By Jacob Nelson
The MS in Leadership for Creative Enterprises kicked off its first Speaker Series event last week with a discussion about media audiences and big data. Northwestern professor James Webster, who has a new book out that focuses on the effects of a proliferation of media choices in the digital age and is also teaching a course this quarter about media audiences, spoke to a full room in Frances Searle, located on Northwestern’s Evanston campus, with Stacey Lynn Schulman, who is the Executive Vice President of Strategy, Analytics and Research at Katz Media Group.
One of the first questions the two attempted to answer was whether or not the advent of many more media options had empowered media users. “These changes have promoted rhetoric of user empowerment,” Webster said about the increase in media that has resulted from everything from the Internet to an increase in television channels and programming.
“There’s no doubt people have more choice… but with that wealth comes bounded rationality.” Webster explained that people don’t make choices with all of the information necessary to make the best selection. For instance, a person chooses to watch a movie because they believe they will probably like it, when they might actually hate it. As a result, people are increasingly relying on big data-powered metrics, like recommender systems, to motivate their decisions. “Ordinary media users are now just as dependent on metrics as media creators,” Webster said.
An issues that comes up because of this reliance is that these big data aren’t wholly objective. In choosing to highlight some bit of information over another, a media metrics system conveys a point of view that many don’t realize exists. “These metrics are never neutral, they can never be neutral,” Webster said. “Google not only measures popularity, it creates it.” Schulman agreed with Webster’s assessment, and added her industry-specific perspective. She said that media companies are currently struggling to understand how to best use big data to help them reach audiences.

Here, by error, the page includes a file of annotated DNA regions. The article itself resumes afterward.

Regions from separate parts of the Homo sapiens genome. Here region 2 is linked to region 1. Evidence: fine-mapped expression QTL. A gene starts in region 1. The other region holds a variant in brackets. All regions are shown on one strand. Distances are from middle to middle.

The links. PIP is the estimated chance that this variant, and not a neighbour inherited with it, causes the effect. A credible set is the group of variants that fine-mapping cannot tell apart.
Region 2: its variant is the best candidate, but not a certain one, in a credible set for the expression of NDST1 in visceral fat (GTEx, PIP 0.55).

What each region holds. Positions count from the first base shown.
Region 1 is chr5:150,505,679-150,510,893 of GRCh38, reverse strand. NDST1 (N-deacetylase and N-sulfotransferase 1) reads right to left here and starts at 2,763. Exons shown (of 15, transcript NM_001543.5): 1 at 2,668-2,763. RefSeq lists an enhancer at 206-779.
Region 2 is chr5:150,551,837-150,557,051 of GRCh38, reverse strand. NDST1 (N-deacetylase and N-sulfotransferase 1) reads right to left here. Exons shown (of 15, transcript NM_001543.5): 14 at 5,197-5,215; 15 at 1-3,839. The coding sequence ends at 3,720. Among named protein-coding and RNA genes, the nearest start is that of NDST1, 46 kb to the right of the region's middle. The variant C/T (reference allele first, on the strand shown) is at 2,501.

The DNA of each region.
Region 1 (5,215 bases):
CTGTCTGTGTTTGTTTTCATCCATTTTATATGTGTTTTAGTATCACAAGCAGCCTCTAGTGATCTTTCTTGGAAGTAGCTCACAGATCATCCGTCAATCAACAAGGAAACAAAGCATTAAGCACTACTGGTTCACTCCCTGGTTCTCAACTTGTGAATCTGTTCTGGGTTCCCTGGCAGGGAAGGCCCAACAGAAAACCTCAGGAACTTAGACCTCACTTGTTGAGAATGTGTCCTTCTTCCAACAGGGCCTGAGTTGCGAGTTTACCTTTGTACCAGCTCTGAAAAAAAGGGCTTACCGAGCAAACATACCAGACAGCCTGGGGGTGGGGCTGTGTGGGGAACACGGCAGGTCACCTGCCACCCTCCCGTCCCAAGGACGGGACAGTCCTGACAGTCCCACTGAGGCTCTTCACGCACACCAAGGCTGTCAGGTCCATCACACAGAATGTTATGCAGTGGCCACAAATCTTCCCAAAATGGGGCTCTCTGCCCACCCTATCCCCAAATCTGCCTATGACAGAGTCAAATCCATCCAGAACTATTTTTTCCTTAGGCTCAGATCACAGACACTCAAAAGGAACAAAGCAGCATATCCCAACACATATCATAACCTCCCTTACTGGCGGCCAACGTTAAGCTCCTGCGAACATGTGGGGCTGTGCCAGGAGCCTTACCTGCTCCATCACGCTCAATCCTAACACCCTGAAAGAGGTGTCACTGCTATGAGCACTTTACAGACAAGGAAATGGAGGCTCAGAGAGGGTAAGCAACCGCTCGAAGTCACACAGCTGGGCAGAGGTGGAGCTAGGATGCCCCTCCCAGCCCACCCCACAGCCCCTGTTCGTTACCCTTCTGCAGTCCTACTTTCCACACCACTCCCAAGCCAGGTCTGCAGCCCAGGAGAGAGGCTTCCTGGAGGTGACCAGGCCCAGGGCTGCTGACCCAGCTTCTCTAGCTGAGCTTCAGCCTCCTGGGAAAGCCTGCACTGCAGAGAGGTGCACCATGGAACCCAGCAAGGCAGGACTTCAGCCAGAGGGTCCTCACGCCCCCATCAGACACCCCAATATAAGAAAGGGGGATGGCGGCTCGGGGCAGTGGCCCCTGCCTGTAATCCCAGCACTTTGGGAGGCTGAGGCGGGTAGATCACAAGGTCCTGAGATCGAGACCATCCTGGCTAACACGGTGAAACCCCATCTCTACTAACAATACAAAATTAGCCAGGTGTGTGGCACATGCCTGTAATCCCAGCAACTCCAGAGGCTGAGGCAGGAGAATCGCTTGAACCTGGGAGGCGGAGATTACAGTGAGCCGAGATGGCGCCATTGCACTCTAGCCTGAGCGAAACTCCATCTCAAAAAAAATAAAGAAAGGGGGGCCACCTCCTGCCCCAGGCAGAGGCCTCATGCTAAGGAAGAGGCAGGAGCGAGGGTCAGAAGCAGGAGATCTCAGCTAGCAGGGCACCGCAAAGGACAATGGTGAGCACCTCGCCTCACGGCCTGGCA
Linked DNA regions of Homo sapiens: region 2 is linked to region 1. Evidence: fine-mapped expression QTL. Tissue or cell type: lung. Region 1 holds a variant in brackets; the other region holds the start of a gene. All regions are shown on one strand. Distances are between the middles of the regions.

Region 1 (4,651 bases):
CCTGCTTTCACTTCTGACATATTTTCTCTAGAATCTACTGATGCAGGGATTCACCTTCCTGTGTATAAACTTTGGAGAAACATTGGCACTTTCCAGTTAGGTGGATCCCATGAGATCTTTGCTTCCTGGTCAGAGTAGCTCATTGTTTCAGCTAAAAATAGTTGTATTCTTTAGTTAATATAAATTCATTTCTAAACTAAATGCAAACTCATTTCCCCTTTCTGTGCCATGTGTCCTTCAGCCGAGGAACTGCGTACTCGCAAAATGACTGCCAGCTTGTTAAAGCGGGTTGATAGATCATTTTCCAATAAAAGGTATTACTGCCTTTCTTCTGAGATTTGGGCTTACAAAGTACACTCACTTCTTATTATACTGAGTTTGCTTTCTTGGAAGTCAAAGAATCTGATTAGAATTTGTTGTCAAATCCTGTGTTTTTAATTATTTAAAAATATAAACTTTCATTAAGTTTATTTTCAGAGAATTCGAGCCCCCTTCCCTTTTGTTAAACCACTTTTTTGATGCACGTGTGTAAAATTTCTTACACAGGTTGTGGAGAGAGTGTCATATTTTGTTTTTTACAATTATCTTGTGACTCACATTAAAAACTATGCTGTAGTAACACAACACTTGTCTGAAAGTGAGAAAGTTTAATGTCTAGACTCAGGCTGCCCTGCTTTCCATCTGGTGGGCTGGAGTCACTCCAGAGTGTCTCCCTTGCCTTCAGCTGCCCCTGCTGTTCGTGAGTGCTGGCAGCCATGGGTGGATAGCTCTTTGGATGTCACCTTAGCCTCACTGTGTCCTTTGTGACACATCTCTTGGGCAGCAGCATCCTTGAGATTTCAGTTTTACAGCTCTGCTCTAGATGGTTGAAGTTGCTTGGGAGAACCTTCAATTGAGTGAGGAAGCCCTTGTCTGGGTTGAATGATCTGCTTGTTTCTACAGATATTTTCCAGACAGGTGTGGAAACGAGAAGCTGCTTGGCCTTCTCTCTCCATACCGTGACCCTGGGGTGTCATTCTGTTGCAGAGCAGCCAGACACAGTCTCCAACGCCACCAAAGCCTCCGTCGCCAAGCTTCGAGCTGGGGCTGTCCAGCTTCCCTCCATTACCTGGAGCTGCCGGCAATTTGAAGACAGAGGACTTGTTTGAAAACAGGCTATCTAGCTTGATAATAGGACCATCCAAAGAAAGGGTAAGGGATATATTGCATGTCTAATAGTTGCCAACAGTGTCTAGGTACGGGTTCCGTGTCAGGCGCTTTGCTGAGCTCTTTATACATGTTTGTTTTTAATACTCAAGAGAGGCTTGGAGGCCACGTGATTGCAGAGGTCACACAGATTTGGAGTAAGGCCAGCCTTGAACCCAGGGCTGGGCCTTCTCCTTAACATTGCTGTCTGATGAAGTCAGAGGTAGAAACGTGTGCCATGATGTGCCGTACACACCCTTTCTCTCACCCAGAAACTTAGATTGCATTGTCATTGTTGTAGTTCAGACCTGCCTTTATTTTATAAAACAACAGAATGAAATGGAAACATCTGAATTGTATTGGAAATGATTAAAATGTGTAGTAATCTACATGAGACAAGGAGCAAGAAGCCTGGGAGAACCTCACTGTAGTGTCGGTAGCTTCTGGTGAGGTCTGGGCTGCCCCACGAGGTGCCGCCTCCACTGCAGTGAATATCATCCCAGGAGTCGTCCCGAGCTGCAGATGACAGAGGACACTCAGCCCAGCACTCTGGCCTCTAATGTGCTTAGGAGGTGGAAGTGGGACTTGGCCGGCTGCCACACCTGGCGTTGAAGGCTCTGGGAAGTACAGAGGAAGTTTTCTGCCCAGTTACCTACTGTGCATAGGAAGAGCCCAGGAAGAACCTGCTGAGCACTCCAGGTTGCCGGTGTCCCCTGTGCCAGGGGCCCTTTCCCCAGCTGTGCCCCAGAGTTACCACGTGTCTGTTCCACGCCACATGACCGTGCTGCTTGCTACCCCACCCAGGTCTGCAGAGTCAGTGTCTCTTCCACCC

“We are in this moment of crisis… Trying to reconcile what we know with what we don’t know,” Schulman said. Schulman voiced some frustration with the glowing reception that the advent of digital has received by many in her field. Though she was quick to point out the advantages a digital world has provided, she said that “there is an irrational exuberance about the power of digital” and not as much thought about “about how technology is reimagining our humanity.”
“We used to make up and break up in person, now we do so on our cell phones,” she said.
She added that the increase in the importance of popularity metrics has brought the need for affirmation to the forefront for both media producers and consumers.
“There’s this constant need for affirmation that the media needs as well,” she said. “That creates a crisis for how we measure content.”
Webster and Schulman agreed that, even as the list of available media options continues to grow, there will always be a small group of media outlets commanding a majority of attention.
“There’s no evidence that the handful of media that dominate are going away anytime soon,” Webster said.
Schulman agreed, adding that popular culture is a good thing, especially in the face of audience fragmentation.
“Mass media has to survive,” Schulman said. “We need that cultural currency… We have to have a way to connect.”